With Amano Reiko struck from the class list as “missing”, studies continue in Apotheosis class for Saki & co, specifically the “ball-carrying tournament” in which classes pit their powers against one another without directly affecting each others’ powers or ball, but by manipulating clay “dolls” to move the balls, attack and defend. Class 1 defeats Class 5 in the first round. Class 2 beats Class 3 when an “accident” occurs, and the final between 2 and 1 ends the same way, with an “accident” and a draw. The Class 2 member then disappears, and the class prepares for a summer camping trip. Saki helps out a bugrat and earns their thanks and reverance.
Three things are certain after two episodes of “From the New World”: the cold opens are very strange (this time jumping five centuries into the future and a cursed power-wielding, murderous emperor), the present day is just as strange with its odd customs and creatures, and the soundtrack is absolutely top-notch, adding richness and weight to the proceedings – not bad for only the composer’s third series. Also, the characters all seem to be in the dark all the time – both literally and figuratively.
The episode is dominated by a fairly innocuous game that the students take very seriously, and indeed, the final outcome leads to the second kid being spirited away who knows where by who knows what. But we can’t help but wonder if all this training and competition and talk of “seeds of sin” is really just history repeating itself. That that kid’s game is a sterilized model for the wonders and horrors their powers can cause. The taxi kid from last week ultimately used his powers to kill people, as did the emperor in the future. Here in the middle, in this quaint little village, what are these powers being honed for…and is it all worth it?
Rating: 7 (Very Good)
P.S. Those bugrats were creepy. We’d stay away from them…
1000 years from the present day, in a tranquil and isolated village, Wantanabe Saki begins Apotheosis class in which to master her newly-bestowed “cursed powers” of telekinesis, or juryoku. She recieved her “blessing” late, causing her and her parents to worry because of a mysterious rumor of a “Faze Cat” that takes underachieving children away. The unconfident weak link in Saki’s group, Amano Reiko, suddenly disappears.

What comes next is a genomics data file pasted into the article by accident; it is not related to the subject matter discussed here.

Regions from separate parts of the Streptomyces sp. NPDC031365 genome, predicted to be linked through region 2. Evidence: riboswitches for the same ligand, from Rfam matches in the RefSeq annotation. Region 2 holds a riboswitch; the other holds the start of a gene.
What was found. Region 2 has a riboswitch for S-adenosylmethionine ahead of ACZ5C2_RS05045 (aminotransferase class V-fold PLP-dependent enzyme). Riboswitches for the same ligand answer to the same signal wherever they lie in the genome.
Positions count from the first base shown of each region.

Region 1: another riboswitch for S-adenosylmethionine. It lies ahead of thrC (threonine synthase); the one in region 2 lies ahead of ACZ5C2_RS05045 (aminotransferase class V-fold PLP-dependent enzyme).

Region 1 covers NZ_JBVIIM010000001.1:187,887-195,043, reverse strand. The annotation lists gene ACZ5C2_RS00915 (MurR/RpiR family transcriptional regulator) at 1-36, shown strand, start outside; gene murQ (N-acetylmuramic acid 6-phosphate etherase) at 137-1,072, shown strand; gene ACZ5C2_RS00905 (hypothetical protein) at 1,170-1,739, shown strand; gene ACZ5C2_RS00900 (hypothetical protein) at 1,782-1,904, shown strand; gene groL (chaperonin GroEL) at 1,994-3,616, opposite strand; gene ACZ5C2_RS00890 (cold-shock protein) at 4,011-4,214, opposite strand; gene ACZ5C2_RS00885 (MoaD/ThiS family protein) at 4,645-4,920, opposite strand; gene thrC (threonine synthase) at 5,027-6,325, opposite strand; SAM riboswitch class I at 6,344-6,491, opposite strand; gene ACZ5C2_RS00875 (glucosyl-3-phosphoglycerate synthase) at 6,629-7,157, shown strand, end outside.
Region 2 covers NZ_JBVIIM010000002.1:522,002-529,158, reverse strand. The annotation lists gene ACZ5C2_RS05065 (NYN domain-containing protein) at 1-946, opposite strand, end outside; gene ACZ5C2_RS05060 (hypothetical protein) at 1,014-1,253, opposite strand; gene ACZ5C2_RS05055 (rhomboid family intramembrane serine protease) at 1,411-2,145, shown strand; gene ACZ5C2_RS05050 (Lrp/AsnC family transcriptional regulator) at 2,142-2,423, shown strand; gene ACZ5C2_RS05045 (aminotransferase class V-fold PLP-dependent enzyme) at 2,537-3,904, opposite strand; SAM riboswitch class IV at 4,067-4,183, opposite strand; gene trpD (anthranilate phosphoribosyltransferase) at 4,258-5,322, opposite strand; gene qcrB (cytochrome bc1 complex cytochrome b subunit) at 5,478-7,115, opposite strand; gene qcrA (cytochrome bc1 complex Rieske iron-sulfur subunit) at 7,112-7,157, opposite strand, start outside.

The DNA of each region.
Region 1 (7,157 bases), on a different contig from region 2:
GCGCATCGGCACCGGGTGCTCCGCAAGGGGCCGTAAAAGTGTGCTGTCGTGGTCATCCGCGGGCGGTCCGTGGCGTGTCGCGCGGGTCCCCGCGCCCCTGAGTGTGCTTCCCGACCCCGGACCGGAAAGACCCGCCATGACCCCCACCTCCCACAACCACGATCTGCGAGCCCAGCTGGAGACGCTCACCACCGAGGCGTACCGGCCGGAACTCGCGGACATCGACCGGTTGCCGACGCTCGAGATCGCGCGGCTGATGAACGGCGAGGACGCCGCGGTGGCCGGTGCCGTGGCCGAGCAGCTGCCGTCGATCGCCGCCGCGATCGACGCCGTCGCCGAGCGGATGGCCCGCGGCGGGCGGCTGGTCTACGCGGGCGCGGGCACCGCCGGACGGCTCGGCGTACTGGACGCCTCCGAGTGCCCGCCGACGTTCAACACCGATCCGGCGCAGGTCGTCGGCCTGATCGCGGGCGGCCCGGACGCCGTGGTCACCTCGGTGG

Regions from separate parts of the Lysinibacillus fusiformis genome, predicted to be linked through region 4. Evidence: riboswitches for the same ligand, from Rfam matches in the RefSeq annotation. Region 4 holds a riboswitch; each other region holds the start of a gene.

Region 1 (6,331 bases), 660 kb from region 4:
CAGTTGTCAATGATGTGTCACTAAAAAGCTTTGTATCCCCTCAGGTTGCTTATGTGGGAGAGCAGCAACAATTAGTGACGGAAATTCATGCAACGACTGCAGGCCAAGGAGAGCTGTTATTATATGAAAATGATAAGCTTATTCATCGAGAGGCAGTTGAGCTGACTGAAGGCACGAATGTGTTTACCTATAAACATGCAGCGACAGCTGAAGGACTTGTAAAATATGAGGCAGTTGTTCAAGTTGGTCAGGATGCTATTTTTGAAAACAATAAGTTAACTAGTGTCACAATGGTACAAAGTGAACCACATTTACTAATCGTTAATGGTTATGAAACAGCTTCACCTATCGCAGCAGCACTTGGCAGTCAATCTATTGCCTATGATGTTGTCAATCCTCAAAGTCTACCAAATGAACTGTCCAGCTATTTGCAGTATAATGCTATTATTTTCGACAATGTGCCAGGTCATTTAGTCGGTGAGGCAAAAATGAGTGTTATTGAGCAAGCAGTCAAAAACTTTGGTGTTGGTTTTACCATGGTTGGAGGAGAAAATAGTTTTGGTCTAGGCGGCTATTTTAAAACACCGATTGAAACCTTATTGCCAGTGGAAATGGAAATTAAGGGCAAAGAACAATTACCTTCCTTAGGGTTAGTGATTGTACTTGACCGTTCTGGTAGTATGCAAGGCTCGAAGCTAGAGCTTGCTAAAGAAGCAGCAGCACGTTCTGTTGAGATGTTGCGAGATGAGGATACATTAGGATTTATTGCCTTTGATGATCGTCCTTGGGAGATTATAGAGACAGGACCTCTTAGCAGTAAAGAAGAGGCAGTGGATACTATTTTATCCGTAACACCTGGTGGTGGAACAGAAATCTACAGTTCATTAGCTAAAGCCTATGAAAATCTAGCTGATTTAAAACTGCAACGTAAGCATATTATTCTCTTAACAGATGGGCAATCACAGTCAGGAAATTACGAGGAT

This table and tone-setting first episode does not unfold strictly linearly, starting in more-or-less the present day we recognize, in which a troubled-looking young man blows out the door of the taxi he’s in with his mind, then sets to work ‘popping’ everyone around him with deadly telekinesis. Jump forward a millenium, and society has – depending on your opinion – progressed or regressed. Technology is almost nonexistent; the land is lush and untouched by industry; villages are modest; no one can leave their boundaries; and everyone develops telekinetic skills.
We don’t see (not yet at least) what exactly people do with these powers – normal scenes like dinner are presented without any juryoku, which is limited to training in the classroom – but considering all the talk about Akki and Faze Cats and other supernatural baddies – some of which may be taking the less-talented telekinesists away to their doom – it would seem these cursed powers are a necessity for survival in this new age. Wantanabe Saki is mindful of this as we watch most of this episode from her perspective, dotted with foreboding moments of her past that inform her present. It’s a neat, cerebral, and very cool presentation. Combined with above-par animation, deep colors, a slick, moody soundtrack, and cool wardrobe, this series didn’t waste any time showing promise.
Rating: 7 (Very Good)
Car Cameo: Our horrid little person-exploding boy arrives at his destination in a green-and-yellow Toyota Comfort taxi.